12 Safety Best Practices For Drive-In Rack

by MHI Industry Group, Rack Manufacturers Institute 

Drive-in rack, engineered for highly dense storage of multiple pallets of uniform product, delivers space savings by eliminating multiple travel and access aisles. Loaded and unloaded by counterbalanced forklifts that elevate each load to its storage destination position height prior to entering the structure, safety and precision are of extreme importance when using drive-in rack. Here are 12 safety best practices for drive-in rack as recommended by the members of RMI:

1. Inspect the pallet prior to placing the load in the drive-in rack system. Make sure the pallet is the proper size for the specific structure (not too wide or too narrow) and that the pallet is in good condition with no damaged or cracked bottom boards. Repalletize to a different pallet if necessary, prior to putaway.

2. Ensure centered load alignment between the rack uprights and verify that the pallet has been raised to the correct rail height prior to entering the rack. Enter the rack in a perpendicular orientation.

3. Only use forklifts whose dimensions have been verified as fitting within the drive-in rack. Drive-in rack is engineered specifically to accommodate specific vehicles with appropriate clearances between columns, under rails, and between baseplates. Using a larger vehicle will damage the rack.

4. Keep the bottom pallet boards at least 1 to 2 inches above the rails when transporting the palletload into the drive-in rack. Do not drag or push the pallet on the rails as that can cause excessive stress and wear on the structure and on pallets, increasing the risk of a failure.

5. Lower the pallet onto the rails slowly when it is in the correct storage position; do not drop the pallet abruptly.

6. Prior to backing out of the pallet and the rack, lower the forks 1 to 2 inches, then back out slowly. Do not lower the mast or forks completely until clear of the structure.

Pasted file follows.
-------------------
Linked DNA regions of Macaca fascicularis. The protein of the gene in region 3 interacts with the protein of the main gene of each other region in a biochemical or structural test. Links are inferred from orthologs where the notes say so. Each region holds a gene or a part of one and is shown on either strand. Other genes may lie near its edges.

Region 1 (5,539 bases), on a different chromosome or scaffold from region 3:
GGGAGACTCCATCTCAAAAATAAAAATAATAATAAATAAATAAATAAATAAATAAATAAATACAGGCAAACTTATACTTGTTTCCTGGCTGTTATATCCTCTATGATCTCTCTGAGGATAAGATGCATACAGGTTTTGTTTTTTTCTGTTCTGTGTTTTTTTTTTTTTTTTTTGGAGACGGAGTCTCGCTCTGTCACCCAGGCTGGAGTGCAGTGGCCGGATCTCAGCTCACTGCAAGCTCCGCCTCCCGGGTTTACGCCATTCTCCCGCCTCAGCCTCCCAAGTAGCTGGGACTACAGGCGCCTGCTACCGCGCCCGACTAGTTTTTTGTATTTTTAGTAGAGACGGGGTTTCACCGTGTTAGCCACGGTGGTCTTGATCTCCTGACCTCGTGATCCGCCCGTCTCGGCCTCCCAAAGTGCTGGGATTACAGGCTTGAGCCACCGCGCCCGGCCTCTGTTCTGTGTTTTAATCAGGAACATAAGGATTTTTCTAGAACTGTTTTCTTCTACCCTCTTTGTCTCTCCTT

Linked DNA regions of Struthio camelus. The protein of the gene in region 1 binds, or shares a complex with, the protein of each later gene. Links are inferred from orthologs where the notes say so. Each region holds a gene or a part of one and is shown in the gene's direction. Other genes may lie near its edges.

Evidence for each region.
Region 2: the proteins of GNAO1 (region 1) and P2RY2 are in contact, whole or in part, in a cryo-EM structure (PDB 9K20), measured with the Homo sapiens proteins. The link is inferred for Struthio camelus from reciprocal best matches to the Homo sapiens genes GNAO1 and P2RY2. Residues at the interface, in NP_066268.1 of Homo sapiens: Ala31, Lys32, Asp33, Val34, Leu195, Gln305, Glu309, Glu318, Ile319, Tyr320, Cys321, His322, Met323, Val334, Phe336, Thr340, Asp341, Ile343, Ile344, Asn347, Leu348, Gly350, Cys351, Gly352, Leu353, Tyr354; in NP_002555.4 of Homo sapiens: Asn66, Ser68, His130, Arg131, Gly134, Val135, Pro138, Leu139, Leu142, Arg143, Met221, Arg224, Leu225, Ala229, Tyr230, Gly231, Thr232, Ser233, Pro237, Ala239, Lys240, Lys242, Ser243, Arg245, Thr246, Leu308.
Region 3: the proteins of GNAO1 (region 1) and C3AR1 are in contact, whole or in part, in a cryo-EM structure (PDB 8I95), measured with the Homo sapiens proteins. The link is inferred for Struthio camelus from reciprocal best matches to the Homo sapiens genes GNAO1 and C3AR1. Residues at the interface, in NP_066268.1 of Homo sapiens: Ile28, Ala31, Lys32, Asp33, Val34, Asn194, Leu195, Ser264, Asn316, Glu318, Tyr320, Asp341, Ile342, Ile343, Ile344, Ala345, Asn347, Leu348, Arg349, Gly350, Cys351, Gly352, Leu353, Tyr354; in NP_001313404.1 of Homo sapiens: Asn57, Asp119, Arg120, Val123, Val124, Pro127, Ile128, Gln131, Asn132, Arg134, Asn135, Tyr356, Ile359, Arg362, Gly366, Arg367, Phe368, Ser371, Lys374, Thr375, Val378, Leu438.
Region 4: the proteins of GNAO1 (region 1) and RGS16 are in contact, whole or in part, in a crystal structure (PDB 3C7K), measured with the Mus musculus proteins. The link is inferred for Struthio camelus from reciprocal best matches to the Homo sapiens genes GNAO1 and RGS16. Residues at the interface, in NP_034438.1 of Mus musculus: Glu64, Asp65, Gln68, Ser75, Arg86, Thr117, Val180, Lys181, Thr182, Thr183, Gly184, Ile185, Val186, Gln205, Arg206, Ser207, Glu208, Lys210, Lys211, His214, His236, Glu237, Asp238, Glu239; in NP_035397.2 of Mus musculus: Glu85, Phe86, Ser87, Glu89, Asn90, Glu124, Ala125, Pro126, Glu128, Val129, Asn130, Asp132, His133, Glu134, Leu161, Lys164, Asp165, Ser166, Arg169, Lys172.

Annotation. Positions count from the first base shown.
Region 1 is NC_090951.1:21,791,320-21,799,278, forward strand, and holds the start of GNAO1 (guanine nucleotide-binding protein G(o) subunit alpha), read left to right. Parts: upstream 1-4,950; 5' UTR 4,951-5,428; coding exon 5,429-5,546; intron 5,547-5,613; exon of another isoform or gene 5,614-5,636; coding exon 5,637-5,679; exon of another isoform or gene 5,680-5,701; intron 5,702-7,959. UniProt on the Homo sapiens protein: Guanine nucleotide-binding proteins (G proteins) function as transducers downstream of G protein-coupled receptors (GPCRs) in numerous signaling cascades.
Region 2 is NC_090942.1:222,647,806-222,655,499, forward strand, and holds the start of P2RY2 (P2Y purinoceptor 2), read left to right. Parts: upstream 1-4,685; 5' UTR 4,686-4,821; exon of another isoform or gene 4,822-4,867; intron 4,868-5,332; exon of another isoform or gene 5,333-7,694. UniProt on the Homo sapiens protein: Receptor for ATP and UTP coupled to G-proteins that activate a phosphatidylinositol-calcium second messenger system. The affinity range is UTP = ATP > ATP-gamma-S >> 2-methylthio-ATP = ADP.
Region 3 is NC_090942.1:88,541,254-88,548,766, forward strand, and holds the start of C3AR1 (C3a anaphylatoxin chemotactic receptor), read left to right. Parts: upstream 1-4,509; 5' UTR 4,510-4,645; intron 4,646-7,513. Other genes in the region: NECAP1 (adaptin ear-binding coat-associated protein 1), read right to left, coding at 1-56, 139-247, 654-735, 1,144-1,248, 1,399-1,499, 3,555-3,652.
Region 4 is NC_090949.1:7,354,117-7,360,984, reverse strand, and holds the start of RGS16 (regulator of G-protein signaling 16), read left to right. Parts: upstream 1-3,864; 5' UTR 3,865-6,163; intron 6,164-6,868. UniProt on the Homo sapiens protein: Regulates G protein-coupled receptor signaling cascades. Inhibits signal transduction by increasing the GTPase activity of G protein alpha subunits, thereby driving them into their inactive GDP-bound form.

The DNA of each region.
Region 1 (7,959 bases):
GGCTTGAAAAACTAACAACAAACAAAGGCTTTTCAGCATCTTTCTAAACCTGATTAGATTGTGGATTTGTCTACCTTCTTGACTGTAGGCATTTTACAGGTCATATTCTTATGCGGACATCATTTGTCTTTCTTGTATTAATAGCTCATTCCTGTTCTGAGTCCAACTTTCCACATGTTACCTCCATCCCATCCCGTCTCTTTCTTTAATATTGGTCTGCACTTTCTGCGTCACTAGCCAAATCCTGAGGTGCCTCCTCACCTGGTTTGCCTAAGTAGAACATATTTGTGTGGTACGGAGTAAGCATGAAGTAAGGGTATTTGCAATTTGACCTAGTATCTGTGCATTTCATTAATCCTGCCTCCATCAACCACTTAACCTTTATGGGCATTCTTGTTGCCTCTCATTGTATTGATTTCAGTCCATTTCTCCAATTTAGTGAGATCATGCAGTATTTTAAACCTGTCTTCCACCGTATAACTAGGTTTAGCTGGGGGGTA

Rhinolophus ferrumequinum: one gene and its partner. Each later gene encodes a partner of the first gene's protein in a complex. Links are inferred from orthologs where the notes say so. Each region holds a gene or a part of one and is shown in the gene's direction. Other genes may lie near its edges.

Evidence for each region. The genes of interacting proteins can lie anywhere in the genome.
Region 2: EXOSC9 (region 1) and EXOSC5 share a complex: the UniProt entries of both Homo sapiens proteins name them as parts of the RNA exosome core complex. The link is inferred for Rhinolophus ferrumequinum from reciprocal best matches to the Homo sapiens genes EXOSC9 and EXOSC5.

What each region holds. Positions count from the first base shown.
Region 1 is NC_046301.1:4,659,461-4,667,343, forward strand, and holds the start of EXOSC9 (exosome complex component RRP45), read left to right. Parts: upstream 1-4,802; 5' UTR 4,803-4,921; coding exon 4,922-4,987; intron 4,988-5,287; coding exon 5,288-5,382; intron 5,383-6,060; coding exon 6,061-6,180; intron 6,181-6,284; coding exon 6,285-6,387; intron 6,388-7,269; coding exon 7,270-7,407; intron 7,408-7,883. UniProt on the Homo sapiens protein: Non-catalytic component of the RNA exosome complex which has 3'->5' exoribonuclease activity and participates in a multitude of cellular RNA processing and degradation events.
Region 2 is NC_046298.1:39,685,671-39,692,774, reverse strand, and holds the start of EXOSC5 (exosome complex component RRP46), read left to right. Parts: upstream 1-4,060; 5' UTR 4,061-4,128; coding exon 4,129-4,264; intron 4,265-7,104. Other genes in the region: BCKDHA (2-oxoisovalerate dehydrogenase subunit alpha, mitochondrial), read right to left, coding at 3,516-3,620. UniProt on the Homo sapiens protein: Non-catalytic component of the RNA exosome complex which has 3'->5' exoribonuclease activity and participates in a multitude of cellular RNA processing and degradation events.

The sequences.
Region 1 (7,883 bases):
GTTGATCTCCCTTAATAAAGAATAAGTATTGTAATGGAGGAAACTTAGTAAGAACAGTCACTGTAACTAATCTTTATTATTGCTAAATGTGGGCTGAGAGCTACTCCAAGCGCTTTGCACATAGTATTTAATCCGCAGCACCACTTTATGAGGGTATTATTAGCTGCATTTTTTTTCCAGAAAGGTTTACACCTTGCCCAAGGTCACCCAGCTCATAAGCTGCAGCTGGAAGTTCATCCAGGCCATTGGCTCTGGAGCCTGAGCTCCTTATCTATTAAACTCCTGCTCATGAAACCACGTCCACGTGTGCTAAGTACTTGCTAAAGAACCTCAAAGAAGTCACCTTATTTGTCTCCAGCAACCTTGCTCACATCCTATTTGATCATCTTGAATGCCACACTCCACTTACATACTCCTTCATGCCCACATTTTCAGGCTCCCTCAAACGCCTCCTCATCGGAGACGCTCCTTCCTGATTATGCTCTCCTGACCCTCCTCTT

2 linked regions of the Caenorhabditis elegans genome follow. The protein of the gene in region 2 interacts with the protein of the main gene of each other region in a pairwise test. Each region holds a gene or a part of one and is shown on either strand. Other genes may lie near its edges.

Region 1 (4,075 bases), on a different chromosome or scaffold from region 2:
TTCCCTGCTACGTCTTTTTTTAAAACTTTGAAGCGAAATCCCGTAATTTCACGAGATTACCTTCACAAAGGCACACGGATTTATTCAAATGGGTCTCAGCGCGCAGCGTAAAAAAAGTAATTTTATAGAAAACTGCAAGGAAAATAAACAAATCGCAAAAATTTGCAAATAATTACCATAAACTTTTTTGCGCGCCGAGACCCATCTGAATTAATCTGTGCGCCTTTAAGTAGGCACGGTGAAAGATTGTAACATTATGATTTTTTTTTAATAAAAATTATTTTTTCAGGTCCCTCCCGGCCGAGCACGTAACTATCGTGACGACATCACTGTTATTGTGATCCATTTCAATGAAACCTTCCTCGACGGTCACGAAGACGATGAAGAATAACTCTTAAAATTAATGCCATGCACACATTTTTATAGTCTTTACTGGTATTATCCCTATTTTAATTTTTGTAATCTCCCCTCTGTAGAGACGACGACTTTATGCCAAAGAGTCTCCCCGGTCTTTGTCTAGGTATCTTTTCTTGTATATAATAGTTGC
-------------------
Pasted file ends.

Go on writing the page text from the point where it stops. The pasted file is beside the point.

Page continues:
7. When backing out, be cautious of potential forklift and pedestrian traffic in the access aisle. Use the forklift horn to alert any other vehicles or personnel who may be approaching the area where the vehicle will be backing out.

8. Do not speed in or out of drive-in rack; because it is engineered for high density storage, it is important to load the system slowly and carefully to avoid collisions with the columns.

9. Consider having additional protection to the front entrance columns and arms of drive-in rack, as those structures are the most likely to be impacted by forklift traffic and loads. Many manufacturers offer more robust columns and base plates, as well as an extra flared width on the rail at the entrance point to provide supplementary guidance in pallet positioning.

10. Operations seeking extra-deep drive-in racking of 10 positions or more should consider a dual-entry system with five positions each placed back-to-back. This reduces the distance a forklift must travel into the racking to place or retrieve a load, lowering the risk of a column impact.

11. Drive-in structures must be loaded from the back to the front. If a load is incorrectly placed with an empty position behind it, never attempt to push the pallet to a deeper position. Always lift it and then move it to the correct position.

12. Continually train forklift operators on proper loading and unloading of drive-in racking.

Looking for more rack safety best practices and guidelines? Watch RMI’s recent webinar, “Rack Safety 101.”